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What is Effective Marketing? Russell Westbrook ‘Now I do What I Want’

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The grocery store doesn’t have to market food. If you don’t eat, you die. Marketing is primarily for luxury items. Items that aren’t a necessity, but the item fulfills some type of hedonistic desire. Want to look cool? Buy this particular shoe. Want to get the girl/guy? Wear this cologne/perfume. You don’t need to wear a pair of LeBrons, Currys or Jordans, to protect your feet; you simply need something to keep your feet off of the pavement, or keep your feet warm.

Effective marketing appeals to the emotions. Consider the impulse buy at a grocery store. You’re standing in a long line and there are magazines in front of you and candy. You end up going home with an Enquirer and three packs of chocolate or bubble gum.

I’ve been giving Under Armour a lot of grief about their marketing. I have my reasons. My shoe company ARCH has been around for 6 years and I’ve never had a budget. I have had to be very creative to sell over 600 pair of shoes from a brand no one has ever heard of. I still have 27 pair. It’s taken a series of creative campaigns for me to sell shoes. The one thing that happens when I analyze other companies who have the budgets, but continuously dump money out without creating campaigns which create emotion, is I get bothered to no end.

What is effective marketing? The ad should create a connection to a moment in your memory, make you believe you are getting a deal, or inspire the thought of wanting to accomplish a goal. The senses should be activated. If a company wants you to buy its pizza, it has to either make your mouth water, or give you a price so good you consider it based on price.

When it comes to footwear, it’s all about emotion. Jordan Brand and Nike are very good at creating a connection. A billion dollar company can make you feel like you’re a part of the underdog community. This Russell Westbrook commercial plays on a number of cues. The video has a refrain of “Now I do what I want.” Here is what the video accomplishes:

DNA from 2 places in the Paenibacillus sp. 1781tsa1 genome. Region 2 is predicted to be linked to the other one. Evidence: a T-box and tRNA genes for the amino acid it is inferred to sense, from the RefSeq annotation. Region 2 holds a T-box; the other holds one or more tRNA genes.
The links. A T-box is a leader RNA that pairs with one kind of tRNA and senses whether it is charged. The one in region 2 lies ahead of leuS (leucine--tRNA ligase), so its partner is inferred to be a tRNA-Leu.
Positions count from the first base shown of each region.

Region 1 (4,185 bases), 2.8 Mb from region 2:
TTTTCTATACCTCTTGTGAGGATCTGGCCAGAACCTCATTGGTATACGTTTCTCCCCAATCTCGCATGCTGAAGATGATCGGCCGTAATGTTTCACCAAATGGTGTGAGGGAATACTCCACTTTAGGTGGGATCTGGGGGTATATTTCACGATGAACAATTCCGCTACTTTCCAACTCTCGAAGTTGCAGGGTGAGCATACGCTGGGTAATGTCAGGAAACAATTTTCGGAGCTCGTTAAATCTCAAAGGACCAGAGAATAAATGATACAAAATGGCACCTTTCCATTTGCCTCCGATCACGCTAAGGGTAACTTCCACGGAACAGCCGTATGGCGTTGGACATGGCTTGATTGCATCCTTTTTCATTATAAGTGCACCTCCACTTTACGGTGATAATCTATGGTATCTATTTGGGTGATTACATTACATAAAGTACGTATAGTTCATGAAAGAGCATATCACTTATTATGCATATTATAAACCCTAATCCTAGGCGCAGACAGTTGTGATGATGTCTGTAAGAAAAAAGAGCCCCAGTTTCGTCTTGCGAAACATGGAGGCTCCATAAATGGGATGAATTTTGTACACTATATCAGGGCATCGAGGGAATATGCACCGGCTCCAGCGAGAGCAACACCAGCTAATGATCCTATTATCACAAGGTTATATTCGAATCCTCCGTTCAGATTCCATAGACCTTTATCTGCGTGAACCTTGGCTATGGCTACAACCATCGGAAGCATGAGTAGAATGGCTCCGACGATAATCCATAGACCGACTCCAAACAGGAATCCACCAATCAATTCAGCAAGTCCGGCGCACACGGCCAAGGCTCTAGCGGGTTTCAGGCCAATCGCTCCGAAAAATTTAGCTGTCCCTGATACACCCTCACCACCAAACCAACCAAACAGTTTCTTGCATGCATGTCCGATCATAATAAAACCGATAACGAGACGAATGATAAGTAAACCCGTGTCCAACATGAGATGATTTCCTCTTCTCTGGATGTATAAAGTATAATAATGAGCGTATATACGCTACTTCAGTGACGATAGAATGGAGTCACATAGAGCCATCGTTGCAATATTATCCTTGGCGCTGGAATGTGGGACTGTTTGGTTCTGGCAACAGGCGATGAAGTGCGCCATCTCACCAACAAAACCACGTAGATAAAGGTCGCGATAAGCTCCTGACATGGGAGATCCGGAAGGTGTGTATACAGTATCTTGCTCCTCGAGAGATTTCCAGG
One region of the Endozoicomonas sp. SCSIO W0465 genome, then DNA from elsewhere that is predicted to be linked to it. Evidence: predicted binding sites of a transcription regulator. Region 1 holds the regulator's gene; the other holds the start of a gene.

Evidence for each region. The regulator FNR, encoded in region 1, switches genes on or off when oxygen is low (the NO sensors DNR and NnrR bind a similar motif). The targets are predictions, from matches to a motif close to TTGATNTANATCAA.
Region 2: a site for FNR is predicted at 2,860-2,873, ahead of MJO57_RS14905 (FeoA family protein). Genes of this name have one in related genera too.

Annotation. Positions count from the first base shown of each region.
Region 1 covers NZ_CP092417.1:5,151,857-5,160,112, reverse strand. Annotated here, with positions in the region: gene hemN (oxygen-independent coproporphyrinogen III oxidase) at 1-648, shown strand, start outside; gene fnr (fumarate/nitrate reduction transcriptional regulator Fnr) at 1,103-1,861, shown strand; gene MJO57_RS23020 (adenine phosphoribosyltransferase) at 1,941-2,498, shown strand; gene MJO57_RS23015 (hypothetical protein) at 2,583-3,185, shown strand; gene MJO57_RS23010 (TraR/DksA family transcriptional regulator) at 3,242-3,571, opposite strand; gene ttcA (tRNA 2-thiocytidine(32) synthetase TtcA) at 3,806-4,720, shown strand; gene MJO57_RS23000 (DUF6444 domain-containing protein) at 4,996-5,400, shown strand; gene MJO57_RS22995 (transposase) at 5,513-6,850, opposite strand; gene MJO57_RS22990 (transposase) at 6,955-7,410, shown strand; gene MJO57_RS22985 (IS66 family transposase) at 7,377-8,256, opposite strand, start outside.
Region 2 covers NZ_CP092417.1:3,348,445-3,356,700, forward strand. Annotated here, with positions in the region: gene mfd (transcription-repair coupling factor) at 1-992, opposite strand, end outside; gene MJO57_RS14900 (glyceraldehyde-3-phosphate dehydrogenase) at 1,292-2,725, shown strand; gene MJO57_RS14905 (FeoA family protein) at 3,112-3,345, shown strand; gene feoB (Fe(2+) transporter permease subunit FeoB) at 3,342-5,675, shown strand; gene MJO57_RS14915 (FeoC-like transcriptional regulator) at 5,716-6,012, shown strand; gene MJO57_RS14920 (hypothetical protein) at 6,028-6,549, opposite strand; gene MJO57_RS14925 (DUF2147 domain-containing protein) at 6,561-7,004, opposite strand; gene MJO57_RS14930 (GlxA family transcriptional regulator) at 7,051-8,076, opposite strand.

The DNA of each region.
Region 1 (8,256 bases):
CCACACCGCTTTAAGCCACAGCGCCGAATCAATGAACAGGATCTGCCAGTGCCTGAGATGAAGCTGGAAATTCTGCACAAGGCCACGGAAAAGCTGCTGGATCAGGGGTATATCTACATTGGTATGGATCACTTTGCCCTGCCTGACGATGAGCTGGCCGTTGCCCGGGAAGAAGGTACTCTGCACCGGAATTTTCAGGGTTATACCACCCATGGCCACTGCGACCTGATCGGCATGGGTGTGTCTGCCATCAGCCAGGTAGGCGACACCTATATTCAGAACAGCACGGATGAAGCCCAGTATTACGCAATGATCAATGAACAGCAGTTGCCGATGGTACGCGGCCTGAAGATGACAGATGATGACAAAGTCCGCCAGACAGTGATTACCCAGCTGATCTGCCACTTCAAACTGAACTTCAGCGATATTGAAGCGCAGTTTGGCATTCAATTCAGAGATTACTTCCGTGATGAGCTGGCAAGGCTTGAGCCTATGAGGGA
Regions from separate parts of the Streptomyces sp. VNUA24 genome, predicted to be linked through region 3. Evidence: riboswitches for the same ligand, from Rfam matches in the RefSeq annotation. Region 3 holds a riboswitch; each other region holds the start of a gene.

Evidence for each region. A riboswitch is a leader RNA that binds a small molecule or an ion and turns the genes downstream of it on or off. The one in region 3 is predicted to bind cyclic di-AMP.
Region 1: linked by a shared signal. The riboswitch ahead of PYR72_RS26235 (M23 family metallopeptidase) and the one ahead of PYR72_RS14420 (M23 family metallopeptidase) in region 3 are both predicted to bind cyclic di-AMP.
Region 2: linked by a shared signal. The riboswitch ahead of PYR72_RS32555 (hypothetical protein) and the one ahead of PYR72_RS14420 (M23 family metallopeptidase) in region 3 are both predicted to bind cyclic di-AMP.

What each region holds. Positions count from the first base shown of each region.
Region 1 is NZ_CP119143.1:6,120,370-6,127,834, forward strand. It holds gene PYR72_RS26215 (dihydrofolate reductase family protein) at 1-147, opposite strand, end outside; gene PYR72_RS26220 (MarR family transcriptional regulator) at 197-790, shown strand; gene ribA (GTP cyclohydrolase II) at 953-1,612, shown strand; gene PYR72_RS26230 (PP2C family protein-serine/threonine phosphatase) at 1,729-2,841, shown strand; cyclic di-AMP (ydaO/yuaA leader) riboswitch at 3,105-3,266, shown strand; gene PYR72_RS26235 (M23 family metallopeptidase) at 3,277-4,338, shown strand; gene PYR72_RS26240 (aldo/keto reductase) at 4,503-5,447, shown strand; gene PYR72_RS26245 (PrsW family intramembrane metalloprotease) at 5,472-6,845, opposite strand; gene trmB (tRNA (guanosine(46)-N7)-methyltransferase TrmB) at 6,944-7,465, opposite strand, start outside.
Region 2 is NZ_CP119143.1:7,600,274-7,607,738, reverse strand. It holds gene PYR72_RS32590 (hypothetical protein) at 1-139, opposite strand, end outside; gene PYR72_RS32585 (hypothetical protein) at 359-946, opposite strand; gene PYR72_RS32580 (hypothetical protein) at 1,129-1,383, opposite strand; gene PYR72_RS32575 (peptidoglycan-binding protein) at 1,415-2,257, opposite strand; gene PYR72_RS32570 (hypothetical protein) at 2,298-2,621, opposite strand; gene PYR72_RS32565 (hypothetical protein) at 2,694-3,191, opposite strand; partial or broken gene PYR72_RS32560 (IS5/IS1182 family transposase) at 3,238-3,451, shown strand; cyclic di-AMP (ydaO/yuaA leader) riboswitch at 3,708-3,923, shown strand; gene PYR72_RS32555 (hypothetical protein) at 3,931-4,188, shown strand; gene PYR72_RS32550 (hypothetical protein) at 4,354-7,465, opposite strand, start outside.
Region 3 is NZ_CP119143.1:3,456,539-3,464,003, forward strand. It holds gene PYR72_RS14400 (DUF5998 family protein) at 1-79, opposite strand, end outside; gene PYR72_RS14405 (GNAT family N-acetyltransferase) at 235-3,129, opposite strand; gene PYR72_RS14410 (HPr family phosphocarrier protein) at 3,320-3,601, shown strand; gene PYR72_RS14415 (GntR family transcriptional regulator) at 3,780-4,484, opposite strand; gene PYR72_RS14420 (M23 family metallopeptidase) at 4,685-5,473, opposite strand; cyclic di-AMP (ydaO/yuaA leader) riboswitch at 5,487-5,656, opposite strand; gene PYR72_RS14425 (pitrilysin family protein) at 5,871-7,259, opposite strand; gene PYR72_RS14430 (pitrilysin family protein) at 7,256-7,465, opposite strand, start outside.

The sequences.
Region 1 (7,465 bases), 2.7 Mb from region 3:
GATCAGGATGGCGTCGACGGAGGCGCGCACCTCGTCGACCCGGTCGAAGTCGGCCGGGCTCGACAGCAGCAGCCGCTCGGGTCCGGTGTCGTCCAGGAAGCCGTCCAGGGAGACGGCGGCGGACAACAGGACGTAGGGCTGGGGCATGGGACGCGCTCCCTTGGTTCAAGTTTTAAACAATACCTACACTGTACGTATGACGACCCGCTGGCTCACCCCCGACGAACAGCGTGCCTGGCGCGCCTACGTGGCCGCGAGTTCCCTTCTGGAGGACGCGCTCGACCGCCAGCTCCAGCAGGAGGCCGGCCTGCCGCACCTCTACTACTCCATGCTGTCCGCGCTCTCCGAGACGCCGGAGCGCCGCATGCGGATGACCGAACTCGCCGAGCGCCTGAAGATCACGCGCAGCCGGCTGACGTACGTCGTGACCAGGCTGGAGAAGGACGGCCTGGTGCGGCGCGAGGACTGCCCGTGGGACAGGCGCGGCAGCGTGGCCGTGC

1. Russell Westbrook is shown dancing as if no one is watching. The people who are dancing in the video come in every shape and color implying diversity and unity.
  2. Dancing creates happiness. It’s a form of expression. It’s art. The creativity and joy of learning a new dance and performing to the approval of those around you provides a release of Dopamine. This drives the emotional connection to the video.
  3. The repetitive hook by Lil Uzi Vert is also a shot at Durant’s former teammate Kevin Durant. With KD gone from OKC the team is officially Westbrook’s squad. This video is a celebration of individuality and commitment.
  4. Consider that the Westbrook 0 lifestyle shoe did not sell at a high rate. The shoe is currently on clearance and on sale in stores. This second shoe, however, will possibly be a solid sales leader because there is a connection to Westbrook and his status as an underdog willing to stand before the people and be himself.

Here is the video.

Now compare that video to the Jordan Brand video for the first version of this shoe the Westbrook 0:

This video, on the Jordan Brand YouTube page in one year has only garnered 245,398 views. It uses a traditional marketing strategy as opposed to the more viral video for the new Westbrook shoe. The new video has inspired copycat videos, and because Jordan has not added it to their own pages several YT stations are featuring the video on their pages. A Google of the name of the song has countless threads about the song and its shot at KD.

This is effective marketing. A shoe that was probably destined for clearance racks is now a shoe that could potentially be a solid release for Jordan Brand. It’s a great case study.